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How Did This Teacher Create a Relevant Transition Program?


Written by L. Wnuk Ed.S, a Life Skills Teacher with nearly 15 years experience teaching in high school and middle school classrooms in Kansas, Georgia, South Carolina, Florida and now in New Jersey.

When it came time to begin our Digitability Work Simulation project, my students collaborated to evaluate business ideas, chose the most appropriate business concept and together we made a solid business plan. We could open a school cafe. 

During the planning phase, my students were eager to see their idea become a reality, however, I knew that it would be hard work. I wanted them to keep their motivation high and work to increase their ability to attend to their tasks. Digitability helped me do just that with their Bankability program. 

The students were excited to get “The A+ Cafe” up and running. While my students were excited to watch their idea become a reality, what really excited them was the idea of earning their first paycheck, and spending that money on rewards during our first Happy Hour event!

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Using Digitability’s Bankability program, my students would be compensated for the time that they spent working in “The A+ Cafe.” They would also earn this virtual income for the progress toward their behavior and communication goals. 

The Digitability Social Economy that we established in Phase 1 had a range of benefits for my students that changed the entire atmosphere of my classroom for the better. The impact of Digitability’s embedded Social Economy was twofold. Not only did it increase student motivation, but it also taught financial literacy skills that would help my students be successful as independent adults. 


Ensuring that students are work-ready goes far beyond just preparing them with job skills. It is also vital that students have an understanding of appropriate workplace behavior and the financial literacy skills needed to maintain employment. Through Digitability, students earn virtual paychecks for completing tasks and engaging in successful workplace behavior. Students can then use their earnings to pay classroom bills, purchase rewards and manage savings.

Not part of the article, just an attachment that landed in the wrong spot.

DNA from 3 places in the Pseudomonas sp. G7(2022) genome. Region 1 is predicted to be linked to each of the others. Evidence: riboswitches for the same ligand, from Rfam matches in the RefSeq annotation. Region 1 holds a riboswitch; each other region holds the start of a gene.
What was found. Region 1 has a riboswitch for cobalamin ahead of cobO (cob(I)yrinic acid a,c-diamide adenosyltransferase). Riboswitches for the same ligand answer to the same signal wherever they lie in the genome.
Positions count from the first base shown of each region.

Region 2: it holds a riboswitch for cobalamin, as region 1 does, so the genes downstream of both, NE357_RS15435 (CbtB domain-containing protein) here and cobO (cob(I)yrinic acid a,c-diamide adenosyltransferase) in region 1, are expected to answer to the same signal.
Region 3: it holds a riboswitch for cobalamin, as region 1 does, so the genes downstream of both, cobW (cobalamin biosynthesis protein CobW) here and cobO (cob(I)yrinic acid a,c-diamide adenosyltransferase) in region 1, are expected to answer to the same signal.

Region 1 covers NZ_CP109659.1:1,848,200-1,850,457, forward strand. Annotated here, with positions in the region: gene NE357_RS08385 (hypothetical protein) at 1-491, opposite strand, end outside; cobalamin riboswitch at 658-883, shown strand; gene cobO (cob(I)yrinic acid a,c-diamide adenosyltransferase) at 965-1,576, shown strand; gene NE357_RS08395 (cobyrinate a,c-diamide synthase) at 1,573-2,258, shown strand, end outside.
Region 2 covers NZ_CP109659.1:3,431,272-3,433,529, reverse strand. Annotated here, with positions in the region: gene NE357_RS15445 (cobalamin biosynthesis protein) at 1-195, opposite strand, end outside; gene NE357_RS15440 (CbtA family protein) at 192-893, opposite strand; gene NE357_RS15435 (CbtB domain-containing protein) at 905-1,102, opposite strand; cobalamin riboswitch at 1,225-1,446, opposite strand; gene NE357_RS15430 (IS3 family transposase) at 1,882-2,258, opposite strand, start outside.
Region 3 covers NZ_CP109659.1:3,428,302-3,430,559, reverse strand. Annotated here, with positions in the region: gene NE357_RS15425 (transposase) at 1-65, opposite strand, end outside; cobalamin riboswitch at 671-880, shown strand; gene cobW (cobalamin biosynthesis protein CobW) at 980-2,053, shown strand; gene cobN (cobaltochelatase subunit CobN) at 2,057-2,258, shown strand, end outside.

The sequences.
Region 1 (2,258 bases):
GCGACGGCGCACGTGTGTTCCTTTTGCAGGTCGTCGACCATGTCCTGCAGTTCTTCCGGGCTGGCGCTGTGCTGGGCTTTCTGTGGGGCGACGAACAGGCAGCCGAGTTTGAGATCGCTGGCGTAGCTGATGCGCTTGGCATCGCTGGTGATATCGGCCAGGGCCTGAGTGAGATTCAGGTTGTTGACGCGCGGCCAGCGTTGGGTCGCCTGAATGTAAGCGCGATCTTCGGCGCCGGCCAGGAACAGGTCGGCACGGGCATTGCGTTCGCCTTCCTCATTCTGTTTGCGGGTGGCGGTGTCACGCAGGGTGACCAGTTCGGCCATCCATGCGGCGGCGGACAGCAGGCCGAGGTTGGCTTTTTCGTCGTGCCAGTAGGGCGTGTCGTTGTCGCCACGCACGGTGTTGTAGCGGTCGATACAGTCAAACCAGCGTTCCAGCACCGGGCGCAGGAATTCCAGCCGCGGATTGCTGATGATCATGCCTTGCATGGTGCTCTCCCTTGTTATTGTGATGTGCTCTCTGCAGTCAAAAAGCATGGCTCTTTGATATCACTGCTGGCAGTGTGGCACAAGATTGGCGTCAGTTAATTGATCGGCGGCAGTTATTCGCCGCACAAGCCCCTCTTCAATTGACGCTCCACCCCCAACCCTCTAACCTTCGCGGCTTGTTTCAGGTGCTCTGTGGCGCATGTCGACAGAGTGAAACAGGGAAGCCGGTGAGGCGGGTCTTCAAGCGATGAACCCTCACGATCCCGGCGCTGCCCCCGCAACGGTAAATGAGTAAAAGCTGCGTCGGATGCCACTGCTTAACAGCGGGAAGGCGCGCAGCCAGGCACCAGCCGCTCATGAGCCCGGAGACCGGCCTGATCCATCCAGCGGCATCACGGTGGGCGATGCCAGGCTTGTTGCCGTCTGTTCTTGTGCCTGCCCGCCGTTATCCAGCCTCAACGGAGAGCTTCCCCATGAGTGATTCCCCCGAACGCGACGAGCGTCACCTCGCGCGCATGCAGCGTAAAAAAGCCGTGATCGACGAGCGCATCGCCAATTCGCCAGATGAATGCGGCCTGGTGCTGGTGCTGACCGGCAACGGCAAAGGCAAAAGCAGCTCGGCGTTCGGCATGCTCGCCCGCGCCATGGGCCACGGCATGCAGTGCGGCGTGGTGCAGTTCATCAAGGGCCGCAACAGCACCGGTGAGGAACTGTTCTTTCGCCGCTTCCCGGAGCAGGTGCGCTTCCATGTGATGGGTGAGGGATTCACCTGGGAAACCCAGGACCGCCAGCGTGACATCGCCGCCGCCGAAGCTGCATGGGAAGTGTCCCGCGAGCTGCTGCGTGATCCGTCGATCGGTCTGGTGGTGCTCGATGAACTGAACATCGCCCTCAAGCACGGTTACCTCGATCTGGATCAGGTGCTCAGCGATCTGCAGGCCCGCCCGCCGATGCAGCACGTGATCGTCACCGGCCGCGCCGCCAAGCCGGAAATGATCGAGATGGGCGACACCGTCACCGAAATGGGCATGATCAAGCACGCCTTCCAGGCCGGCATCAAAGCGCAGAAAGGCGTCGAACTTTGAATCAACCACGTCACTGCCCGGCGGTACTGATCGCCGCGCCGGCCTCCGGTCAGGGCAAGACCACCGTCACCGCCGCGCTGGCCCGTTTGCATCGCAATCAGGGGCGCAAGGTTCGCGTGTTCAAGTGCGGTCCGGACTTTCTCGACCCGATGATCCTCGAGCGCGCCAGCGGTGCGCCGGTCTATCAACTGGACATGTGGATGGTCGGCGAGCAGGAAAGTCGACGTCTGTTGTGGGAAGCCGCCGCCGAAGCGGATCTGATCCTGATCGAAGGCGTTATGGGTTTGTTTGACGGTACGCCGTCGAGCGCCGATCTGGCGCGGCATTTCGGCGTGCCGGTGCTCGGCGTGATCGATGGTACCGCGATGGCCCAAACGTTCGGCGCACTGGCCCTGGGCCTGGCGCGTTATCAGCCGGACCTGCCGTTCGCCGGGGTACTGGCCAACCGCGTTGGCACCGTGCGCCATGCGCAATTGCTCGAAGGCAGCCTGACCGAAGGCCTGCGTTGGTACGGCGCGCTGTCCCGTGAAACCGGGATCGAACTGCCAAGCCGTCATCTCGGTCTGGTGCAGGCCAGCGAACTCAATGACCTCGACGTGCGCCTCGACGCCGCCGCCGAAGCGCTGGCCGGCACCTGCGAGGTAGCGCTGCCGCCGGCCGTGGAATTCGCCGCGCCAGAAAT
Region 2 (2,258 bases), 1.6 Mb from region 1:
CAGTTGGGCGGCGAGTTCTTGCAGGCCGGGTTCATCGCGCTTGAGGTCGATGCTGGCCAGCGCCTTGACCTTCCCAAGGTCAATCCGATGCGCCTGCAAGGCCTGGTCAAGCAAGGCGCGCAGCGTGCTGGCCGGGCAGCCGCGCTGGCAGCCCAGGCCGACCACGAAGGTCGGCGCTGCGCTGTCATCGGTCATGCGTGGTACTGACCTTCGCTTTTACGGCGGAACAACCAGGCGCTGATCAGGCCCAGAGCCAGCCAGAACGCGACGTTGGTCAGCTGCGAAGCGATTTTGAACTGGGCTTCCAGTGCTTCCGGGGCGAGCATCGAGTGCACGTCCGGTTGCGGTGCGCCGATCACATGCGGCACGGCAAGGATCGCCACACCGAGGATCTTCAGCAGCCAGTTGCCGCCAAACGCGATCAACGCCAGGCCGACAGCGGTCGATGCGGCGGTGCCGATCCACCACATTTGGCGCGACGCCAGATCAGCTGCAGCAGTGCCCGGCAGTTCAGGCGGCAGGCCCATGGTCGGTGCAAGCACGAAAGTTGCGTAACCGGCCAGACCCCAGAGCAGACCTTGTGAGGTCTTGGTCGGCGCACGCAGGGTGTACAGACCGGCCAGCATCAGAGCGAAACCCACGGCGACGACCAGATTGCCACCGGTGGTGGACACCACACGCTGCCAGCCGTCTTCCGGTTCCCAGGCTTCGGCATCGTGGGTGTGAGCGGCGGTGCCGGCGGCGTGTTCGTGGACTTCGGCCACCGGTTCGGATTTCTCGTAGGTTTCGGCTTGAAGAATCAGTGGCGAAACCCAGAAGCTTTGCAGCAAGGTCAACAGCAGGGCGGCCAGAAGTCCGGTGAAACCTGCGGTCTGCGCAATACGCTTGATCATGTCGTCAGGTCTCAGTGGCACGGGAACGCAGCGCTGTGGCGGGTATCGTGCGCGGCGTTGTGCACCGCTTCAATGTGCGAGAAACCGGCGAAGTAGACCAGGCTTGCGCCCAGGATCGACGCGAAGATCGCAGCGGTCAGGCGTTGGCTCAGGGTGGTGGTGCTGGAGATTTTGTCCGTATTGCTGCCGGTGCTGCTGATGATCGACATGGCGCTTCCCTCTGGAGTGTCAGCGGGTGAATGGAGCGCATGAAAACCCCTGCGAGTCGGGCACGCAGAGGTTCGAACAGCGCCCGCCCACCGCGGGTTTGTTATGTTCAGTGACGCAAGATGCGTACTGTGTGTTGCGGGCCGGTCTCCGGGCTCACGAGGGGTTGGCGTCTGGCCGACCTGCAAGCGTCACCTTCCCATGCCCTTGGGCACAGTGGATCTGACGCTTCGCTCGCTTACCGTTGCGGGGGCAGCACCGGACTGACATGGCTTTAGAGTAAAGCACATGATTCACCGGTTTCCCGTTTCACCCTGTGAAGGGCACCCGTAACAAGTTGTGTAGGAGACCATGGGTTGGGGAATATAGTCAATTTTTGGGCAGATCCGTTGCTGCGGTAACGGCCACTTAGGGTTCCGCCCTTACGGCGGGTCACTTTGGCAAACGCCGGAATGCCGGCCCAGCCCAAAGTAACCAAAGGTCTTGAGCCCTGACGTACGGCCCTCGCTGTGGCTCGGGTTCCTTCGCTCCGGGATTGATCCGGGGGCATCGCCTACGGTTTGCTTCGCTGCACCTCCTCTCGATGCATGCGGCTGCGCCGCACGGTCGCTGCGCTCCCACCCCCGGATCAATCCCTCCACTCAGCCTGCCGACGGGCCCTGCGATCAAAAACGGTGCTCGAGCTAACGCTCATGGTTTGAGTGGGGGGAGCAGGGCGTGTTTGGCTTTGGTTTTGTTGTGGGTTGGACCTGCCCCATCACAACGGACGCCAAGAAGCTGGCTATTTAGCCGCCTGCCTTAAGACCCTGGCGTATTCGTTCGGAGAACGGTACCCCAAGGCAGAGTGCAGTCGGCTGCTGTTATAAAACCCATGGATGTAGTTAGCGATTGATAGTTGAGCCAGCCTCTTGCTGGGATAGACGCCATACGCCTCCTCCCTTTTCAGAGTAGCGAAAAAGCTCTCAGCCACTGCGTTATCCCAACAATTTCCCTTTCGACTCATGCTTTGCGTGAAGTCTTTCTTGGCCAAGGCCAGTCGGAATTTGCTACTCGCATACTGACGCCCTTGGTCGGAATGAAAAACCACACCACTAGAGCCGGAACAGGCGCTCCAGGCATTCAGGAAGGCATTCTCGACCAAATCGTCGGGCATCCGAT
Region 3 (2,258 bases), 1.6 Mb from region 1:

I worked with my 1:1 Digitability Coach to customize the incentives so that students were able to buy privileges as well as items from our classroom store. They were able to buy a range of rewards with their earnings that spanned from a piece of candy, computer time, a game with a friend, a bag of chips, to larger and more expensive items like headphones and hoodies with our school logo on them or a ticket to a classroom movie day.

Soon enough, “The A+ Cafe” was functional. We used some of the profits to keep the store stocked. Additionally, we were able to receive donations through school and community programs. 

Not only did Bankability and the Social Economy help my students stay motivated to work in “The A+ Cafe,” it also had a positive impact on student attendance and tardiness, as my students wanted to be able to earn as much as possible in the program, since they were paid hourly wages and earned bonuses when they were on-time or met deadlines.

Financial Literacy

While my students saw their earnings as a way to earn incentives, they were simultaneously learning financial literacy skills that would last with them into adulthood. My students learned how to manage and budget their money in order to save for incentives that they wanted or to pay their classroom bills. It was easy to differentiate the financial literacy training because Digitability lesson plans already have the modifications built into it.  This saved me a ton of time as I didn’t have to create new resources.  It was all there for me to print, display on my Smartboard, or share a Google Docs template with my students.

No More Balancing Checkbook- Online Banking

As my students and I make progress through the year, my Digitability Coach and I will work together to add new components that will advance student workplace readiness training and include additional bills they may begin to encounter after graduation. Additionally, through Bankability, my students will begin learning how to review their bank statements and pay stubs to begin developing their long-term financial thinking. It’s so great to have this real-world, online bank account tool, which is an essential part of banking in today’s society.

Digitability has streamlined my classroom so that all the earnings my students receive are compiled into meaningful reports measuring progress in the areas of financial literacy, workplace communication, workplace behavior, and technology. By incorporating this instruction in a meaningful way, students are generalizing these skills for use in other environments and have gained a sense of independence that will benefit them once they leave my classroom.

About Digitability

Digitability is an award-winning comprehensive life skills and transition curriculum that continues to be recognized as an innovative solution to the unemployment crisis facing a large — and growing — population of those with disabilities, such as autism, intellectual disability, Down syndrome and more. Students graduate with a work-ready portfolio and the skills to showcase their experiences, as well as a self-advocacy plan for any workplace. Teachers access an easy to use system that reduces planning and progress monitoring time.

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